The consensus guideline on the diagnosis and treatment of chronic bacterial prostatitis and chronic prostatitis/chronic pelvic pain syndrome, published in BJUI by Rees et al. [5], indeed represents an important tool to provide guidance to urologists and healthcare professionals treating patients with CBP and CP/CPPS. Starting from a literature review of the most updated evidence-based information in the field of CBP and CP/CPPS, the consensus guideline provides new and useful recommendations in signs and symptoms evaluation, and clinical assessment and diagnosis of CBP and CP/CPPS. In this regard, reliable instruments, e.g. the NIH-Chronic Prostatitis Symptoms index (NIH-CPSI), IPSS and UPOINT (Urinary, Psychosocial, Organ-specific, Infection, Neurological/systemic, and Tenderness) scales [5], have been suggested to assess initial symptom severity, evaluate phenotypic differences, and monitor patients’ response to therapeutic intervention. In addition, psychological screening to evaluate the presence of psychological disorders, e.g. depression and anxiety, has been strongly recommended. What is most important is the detailed information about treatment approaches for each individual patient, according to history, physical examination, investigations, and stage of the disease. Specifically, levels of evidence and different recommendations are provided for α-blockers, antimicrobial therapy, phytotherapy, and pain management. This guideline also has the merit of being simple and easily understandable for non-specialists and patients in showing the most appropriate way in following a patient with CBP and CP/CPPS. We are sure that this consensus guideline represents a step forward to a more adequate approach in diagnosing and treating patients with chronic prostatitis. It can be a tool to improve awareness and recognition of these conditions, and for uniformity among different specialists involved in the field.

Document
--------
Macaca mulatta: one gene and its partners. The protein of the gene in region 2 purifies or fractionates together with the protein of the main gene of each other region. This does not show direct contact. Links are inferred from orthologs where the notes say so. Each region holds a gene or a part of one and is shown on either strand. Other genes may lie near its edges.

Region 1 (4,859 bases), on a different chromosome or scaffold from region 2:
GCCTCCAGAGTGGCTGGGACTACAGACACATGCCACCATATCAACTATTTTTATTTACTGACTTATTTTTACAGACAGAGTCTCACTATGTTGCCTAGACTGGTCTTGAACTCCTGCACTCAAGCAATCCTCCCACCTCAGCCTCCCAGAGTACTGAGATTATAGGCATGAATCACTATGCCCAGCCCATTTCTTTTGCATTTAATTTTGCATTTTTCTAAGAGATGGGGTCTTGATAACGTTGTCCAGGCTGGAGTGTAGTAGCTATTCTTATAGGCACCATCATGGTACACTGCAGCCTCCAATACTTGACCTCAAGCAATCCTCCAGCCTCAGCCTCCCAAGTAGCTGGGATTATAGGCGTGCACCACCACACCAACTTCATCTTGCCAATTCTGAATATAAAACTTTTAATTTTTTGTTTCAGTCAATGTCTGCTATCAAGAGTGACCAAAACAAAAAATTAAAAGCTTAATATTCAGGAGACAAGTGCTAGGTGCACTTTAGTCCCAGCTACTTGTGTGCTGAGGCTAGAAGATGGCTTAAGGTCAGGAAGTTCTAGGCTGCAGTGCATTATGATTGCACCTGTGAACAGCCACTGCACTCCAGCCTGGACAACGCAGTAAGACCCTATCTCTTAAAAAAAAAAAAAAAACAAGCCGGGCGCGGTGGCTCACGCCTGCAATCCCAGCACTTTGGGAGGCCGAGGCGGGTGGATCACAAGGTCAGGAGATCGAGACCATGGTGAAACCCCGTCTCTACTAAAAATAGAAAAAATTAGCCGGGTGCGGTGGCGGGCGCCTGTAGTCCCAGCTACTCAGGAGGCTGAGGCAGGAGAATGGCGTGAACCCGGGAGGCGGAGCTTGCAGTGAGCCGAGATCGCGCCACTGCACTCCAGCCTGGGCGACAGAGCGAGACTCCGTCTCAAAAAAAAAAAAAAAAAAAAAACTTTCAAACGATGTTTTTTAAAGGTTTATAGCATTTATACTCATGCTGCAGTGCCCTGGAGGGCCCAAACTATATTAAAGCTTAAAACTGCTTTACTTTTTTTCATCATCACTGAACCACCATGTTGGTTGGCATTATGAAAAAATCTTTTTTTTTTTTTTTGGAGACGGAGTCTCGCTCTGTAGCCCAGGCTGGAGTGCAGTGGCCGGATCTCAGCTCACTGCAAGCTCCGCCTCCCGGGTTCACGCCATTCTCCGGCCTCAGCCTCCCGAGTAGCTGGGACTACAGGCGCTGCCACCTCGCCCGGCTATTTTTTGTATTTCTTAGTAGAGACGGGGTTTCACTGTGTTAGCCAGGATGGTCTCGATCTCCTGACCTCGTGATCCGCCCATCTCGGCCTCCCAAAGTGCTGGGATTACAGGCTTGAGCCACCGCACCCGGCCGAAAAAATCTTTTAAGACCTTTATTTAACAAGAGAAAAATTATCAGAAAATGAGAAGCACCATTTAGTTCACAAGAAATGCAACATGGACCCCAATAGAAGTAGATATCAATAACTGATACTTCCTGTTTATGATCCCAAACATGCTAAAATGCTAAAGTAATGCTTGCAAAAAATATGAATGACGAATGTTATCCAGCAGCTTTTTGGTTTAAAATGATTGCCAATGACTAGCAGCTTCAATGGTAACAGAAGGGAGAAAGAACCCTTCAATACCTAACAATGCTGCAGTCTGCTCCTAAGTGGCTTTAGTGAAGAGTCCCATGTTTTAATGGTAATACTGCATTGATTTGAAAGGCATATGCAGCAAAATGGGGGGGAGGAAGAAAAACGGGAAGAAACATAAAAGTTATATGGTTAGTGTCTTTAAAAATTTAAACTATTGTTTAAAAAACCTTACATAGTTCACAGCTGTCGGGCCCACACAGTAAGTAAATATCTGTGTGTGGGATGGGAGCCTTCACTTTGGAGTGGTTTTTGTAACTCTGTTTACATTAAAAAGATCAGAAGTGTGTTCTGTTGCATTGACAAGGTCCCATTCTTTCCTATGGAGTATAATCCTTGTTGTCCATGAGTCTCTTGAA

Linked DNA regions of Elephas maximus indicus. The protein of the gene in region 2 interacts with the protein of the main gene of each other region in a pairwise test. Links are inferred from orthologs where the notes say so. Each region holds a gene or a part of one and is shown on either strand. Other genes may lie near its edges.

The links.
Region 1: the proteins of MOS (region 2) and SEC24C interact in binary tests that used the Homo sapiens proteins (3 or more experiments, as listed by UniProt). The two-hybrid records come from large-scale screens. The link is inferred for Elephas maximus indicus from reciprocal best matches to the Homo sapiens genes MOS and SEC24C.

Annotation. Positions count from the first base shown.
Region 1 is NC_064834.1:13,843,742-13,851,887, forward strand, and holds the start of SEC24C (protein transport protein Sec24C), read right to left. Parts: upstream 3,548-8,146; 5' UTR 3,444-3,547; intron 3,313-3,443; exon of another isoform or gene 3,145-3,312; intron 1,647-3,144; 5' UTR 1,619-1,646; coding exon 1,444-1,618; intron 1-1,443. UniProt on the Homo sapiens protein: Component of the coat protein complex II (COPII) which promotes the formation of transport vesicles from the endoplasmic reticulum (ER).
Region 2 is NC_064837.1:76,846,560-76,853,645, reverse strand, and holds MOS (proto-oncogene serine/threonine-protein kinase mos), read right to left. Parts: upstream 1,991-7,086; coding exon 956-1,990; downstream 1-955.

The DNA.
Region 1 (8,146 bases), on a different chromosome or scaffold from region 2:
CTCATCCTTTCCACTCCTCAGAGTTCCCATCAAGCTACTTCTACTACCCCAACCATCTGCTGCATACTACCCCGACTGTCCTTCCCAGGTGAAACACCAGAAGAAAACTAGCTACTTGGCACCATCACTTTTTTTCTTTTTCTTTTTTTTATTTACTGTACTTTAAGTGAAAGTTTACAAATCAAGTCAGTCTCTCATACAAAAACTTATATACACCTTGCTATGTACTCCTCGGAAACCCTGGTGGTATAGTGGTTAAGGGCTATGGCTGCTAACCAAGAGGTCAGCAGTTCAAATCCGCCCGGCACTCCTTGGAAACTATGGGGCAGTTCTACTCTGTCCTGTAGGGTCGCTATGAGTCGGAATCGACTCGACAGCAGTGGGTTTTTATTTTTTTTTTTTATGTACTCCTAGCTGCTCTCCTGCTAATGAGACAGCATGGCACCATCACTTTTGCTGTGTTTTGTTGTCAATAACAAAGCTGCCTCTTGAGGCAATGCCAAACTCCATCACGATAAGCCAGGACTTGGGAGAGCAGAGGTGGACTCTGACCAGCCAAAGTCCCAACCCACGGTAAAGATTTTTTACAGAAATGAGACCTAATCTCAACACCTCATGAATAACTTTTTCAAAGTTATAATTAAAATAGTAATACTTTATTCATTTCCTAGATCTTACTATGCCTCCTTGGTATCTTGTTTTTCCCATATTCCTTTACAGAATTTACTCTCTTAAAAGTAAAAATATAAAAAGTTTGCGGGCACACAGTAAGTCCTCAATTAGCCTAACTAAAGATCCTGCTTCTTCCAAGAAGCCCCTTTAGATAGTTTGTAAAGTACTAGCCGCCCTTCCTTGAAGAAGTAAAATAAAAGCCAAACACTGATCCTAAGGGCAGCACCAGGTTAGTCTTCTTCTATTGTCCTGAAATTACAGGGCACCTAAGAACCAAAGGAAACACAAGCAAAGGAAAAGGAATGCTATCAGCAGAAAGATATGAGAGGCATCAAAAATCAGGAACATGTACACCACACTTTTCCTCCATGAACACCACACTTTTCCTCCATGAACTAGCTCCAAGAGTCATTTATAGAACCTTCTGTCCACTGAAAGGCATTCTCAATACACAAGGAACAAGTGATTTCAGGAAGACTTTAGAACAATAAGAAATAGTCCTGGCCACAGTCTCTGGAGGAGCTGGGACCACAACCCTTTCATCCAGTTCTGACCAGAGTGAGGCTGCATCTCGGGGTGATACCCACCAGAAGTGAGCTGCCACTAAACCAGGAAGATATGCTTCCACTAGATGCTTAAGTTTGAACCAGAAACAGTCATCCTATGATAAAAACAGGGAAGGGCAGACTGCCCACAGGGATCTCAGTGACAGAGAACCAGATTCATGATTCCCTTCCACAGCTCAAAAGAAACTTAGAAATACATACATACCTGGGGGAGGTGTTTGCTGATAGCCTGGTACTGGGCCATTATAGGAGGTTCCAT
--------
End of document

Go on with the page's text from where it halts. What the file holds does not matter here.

Antonella Giannantoni and Silvia Proietti*

 

Department of Surgical and Biomedical Sciences, Urolog y and Andrology Section, Ospedale S. Maria della Misericordia, University of Perugia, Perugia, and *Human itas Clinical and Research Centre, Department of Urology, Rozzano, MilanItaly

 

References

 

1 Murphy AB, Macejko A, Taylor A, Nadler RB. Chronic prostatitis: management strategies. Drugs 2009; 69: 7184

 

2 Krieger JN, Lee SW, Jeon J, Cheah PY, Liong ML, Riley DEEpidemiology of prostatitis. Int J Antimicrob Agents 2008; 31 (Suppl. 1): S8590

 

3 Habermacher GM, Chason JT, Schaeffer AJ. Prostatitis/chronic pelvic pain syndrome. Annu Rev Med 2006; 57: 195206